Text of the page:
When you think of Chinese tea, green tea and now
increasingly often, white tea, springs to mind. However, black tea,
also known as red tea, is just as much a staple tea in some regions
of the country. Not only that, there exists a very common roast that
is classified as both green and red.
All teas come from the Camellia Sinensis plant. The differences
between the types of tea are determined by the processing method,
where the tea plant is grown and also by the appearance and taste of
the infused tea.
The length of time leaves are fermented determines the color, taste,
aroma and character of the tea.
The longer leaves are roasted, the darker the color. The less the
leaves are fermented and roasted, the more natural the taste of the
tea. Black teas are fermented and green teas are not.
Chinese teas can be categorized into four different groups: green,
black, oolong (which is semi-fermented and thus is considered as
both a green and red tea) and finally flower-scented teas known as
Chrysanthemum "tea," on the other hand, contains no tea leaves at all,
but instead is an infusion of dried chrysanthemum flowers alone.
Shennong, whose name literally means the Divine Farmer and who is
considered as the ancient Chinese Father of Agriculture, is honored
with the discovery of tea. According to legend, one fall afternoon,
Shennong decided to take a rest under a Camellia tree and boiled
some water to drink. According to the story, dried leaves from the
tree above floated down into the pot of boiling water and infused a
pot of tea, marking the first ever infusion of the tea leaf.
Intrigued by the delightful fragrance, Shennong took a sip and
thought it refreshing.
Since Shennong's discovery, tea has been grown and enjoyed
throughout the world.
As the caffeinated drink that kept monks awake during long hours of
meditation, tea proved to be a popular beverage in Buddhist
monasteries. For this reason, many monasteries cultivated vast tea
fields. Lu Yu, author of The Book of Tea, was an orphan brought up
and educated in a monastery. It is likely that his experience
growing up surrounded by tea led to the writing of his classic
during the Tang Dynasty (618-907). In The Book of Tea, Lu Yu
recorded a detailed account of ways to cultivate and prepare tea,
tea drinking customs, the best water for tea brewing and the
classifications of tea.
During the Sui Dynasty (581-618), tea was taken for its medicinal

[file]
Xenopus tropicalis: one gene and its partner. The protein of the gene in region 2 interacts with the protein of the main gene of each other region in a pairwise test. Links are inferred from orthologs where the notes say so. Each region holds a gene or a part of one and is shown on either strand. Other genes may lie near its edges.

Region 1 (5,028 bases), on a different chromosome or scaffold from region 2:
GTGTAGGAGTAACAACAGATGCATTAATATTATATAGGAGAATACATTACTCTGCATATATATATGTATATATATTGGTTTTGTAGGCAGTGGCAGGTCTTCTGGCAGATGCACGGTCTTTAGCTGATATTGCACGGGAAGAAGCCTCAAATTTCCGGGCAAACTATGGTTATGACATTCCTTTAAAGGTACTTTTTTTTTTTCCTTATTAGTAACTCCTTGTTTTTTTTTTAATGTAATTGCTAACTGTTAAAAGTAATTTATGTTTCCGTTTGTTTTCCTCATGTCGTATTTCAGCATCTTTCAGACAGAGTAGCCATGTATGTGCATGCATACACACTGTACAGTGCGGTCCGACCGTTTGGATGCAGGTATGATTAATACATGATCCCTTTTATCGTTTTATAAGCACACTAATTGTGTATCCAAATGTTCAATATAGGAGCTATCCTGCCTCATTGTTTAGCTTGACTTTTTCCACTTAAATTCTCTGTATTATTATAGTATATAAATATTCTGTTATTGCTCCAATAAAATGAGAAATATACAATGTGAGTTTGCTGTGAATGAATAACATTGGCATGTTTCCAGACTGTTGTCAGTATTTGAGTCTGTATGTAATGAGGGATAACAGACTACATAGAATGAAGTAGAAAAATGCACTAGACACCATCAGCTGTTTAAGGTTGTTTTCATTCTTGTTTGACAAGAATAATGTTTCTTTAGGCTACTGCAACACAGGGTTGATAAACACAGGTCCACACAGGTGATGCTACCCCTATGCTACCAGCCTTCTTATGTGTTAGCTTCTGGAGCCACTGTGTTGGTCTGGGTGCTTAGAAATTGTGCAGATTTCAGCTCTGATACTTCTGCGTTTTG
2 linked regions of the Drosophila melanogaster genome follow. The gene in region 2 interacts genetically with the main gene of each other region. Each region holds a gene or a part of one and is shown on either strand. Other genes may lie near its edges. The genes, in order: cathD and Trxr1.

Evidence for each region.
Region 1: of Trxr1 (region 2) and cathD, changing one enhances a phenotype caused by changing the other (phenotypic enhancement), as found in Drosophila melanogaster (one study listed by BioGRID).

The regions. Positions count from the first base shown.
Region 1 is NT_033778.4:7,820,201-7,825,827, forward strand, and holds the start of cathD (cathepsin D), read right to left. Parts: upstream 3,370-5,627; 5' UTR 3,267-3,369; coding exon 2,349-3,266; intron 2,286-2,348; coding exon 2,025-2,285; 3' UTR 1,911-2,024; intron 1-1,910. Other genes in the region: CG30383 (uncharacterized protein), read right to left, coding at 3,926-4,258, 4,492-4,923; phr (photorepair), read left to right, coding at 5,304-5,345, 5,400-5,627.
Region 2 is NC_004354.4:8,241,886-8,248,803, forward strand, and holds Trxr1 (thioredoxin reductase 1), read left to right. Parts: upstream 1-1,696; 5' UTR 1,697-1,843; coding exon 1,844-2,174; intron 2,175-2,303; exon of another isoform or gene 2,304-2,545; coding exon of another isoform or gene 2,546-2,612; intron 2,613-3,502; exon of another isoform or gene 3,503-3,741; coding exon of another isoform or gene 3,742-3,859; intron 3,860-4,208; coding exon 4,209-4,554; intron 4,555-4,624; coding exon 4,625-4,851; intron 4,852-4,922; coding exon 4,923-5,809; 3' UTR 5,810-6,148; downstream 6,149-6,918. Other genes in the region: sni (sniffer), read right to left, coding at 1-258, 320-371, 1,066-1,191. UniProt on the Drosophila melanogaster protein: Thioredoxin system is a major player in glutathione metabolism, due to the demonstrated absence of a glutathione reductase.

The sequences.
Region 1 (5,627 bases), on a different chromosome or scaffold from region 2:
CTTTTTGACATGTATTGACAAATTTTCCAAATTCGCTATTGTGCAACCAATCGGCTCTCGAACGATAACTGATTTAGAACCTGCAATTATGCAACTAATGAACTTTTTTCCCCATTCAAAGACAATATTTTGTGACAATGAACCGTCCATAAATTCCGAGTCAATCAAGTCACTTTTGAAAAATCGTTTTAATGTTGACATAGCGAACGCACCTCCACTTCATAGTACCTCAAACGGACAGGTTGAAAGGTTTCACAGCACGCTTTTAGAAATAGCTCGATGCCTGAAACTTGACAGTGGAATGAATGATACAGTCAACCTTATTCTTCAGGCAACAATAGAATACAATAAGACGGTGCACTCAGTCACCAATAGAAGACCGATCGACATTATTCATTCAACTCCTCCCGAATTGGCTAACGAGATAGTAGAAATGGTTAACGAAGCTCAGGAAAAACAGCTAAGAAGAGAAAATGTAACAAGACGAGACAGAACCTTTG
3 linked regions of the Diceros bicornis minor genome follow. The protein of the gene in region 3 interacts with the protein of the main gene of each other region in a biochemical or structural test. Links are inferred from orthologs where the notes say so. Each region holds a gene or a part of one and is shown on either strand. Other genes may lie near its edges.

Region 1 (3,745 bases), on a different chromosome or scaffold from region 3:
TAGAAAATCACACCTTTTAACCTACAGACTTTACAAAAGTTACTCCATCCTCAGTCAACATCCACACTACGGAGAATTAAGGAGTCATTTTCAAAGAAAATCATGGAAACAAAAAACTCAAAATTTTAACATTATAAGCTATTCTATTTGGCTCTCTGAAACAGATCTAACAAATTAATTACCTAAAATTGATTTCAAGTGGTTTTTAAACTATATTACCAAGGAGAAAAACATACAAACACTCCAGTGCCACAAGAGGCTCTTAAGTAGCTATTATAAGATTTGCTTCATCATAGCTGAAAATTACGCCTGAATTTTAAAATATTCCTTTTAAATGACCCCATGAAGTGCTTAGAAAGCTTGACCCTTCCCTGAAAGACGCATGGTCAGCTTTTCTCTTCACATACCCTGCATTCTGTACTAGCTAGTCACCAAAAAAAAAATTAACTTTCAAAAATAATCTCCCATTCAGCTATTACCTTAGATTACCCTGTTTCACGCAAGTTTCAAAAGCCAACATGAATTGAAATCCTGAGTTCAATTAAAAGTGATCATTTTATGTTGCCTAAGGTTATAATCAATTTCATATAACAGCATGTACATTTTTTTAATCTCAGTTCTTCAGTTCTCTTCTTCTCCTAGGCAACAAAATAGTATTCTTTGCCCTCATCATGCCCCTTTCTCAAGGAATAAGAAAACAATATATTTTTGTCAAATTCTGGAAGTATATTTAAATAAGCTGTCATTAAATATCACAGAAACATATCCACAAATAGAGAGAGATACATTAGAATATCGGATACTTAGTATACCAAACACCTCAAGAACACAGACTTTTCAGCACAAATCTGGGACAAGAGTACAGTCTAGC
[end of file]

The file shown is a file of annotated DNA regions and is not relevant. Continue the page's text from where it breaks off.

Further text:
qualities. In the fourth and fifth centuries, rice, salt, spices,
ginger and orange peel, among other ingredients, were added to tea.
In the Tang Dynasty, tea drinking became an art form and at the same
time a drink enjoyed by all social classes. Whipped powdered tea
became fashionable during the Song Dynasty (960-1279), but
disappeared completely from Chinese culture after the Yuan Dynasty
(1279-1368), when many other aspects of Song culture were erased due
to foreign rule. Chinese people became accustomed to drinking
steeped tea from the Yuan Dynasty onward and continue to drink it
this way to today.
In Beijing, Chrysanthemum tea is most commonly offered in
restaurants, either complimentary or for a price. At dim sum
restaurants, a variety of teas are offered, but the classic southern
black teas traditionally served with dim sum are strong and
medicinal, such as Pu'er, or light and fragrant, such as Jasmine, or
In the southeast provinces like Fujian and Guangdong are known for
their production of oolong teas and while it is offered in
restaurants to accompany meals, it is also a nice tea to be enjoyed
slowly in teashops along with nibbles.
In the south and northwest, brick teas are standard fare for
Tibetans, Mongolians and Uyghurs. Brick tea is black tea that comes
in a variety of compacted forms, such as bricks, cones, or discs.
This compacted form was convenient for tea traders and nomads as it
was easy to transport.
After a rich meal, there is nothing like a hot and slightly bitter
cup of tea, drunk unadorned, each sip savored for the pure taste
that steeps from the tea leaves sitting on the bottom of your cup.
Choosing a tea to go with your meal or book in a tea house, is in
itself a joy and the choices are endless.
Types of tea
Bilochun (Green Snail Spring)
From Suzhou's Taihu Lake and the west side of Dongtingshan in
Jiangsu; curled leaves made from small early spring tea leaves. This
tea has a grassy fragrance and a very light, sweet taste.
Qihong from Anhui; this is a velvet-smooth tea with a delicate aroma
and a mellow flavor.
Yunnan black tea; was first produced over 1,500 years ago making it
one of the oldest teas. This strong tea yields an amber-like cup.
Longjing (Dragon Well)
From Xihu and Hangzhou in Zhejiang Province; flattened,
sparrow-tongue shaped and smooth tea leaves the brew a soft, pale
green, tinged with gold. Longjing is the most aromatic green tea
with a sweet and mellow taste that is slightly grassy.
Maofeng from Anhui; Maofeng teas have a broad, flat shape and a
sword-like curve from tip to end. It tastes light and subtle.
Large-leafed tea gathered from trees that thrive in Yunnan
Province's varying climate and acidic soil. Famous as a medicinal
tea, it is believed that to aid digestion, reduce cholesterol, lower
blood pres-sure, reinforce the immune system and help to prevent the
formation of cancer cells. The smooth dark Pu'er tea has a rich and
distinctively earthy flavor.
Tieguanyin (Iron Goddess)
It is one of the best-known teas, named after Kuanyin, the Goddess
of Mercy. This tea is darker, as it is roasted for 11 hours and
further roasted for a few more hours over charcoal. It has a very
distinctive roasted aroma with a woody and robust flavor.
Oolong (Black Dragon)
It has a mixed personality of green tea - clear and fragrant and
strong and refreshing as black tea, as well as a long after taste
that lingers in your mouth. Dongding oolong tea from Taiwan, is the
most prized oolong tea for its quality and aroma.
(Source: Global Times)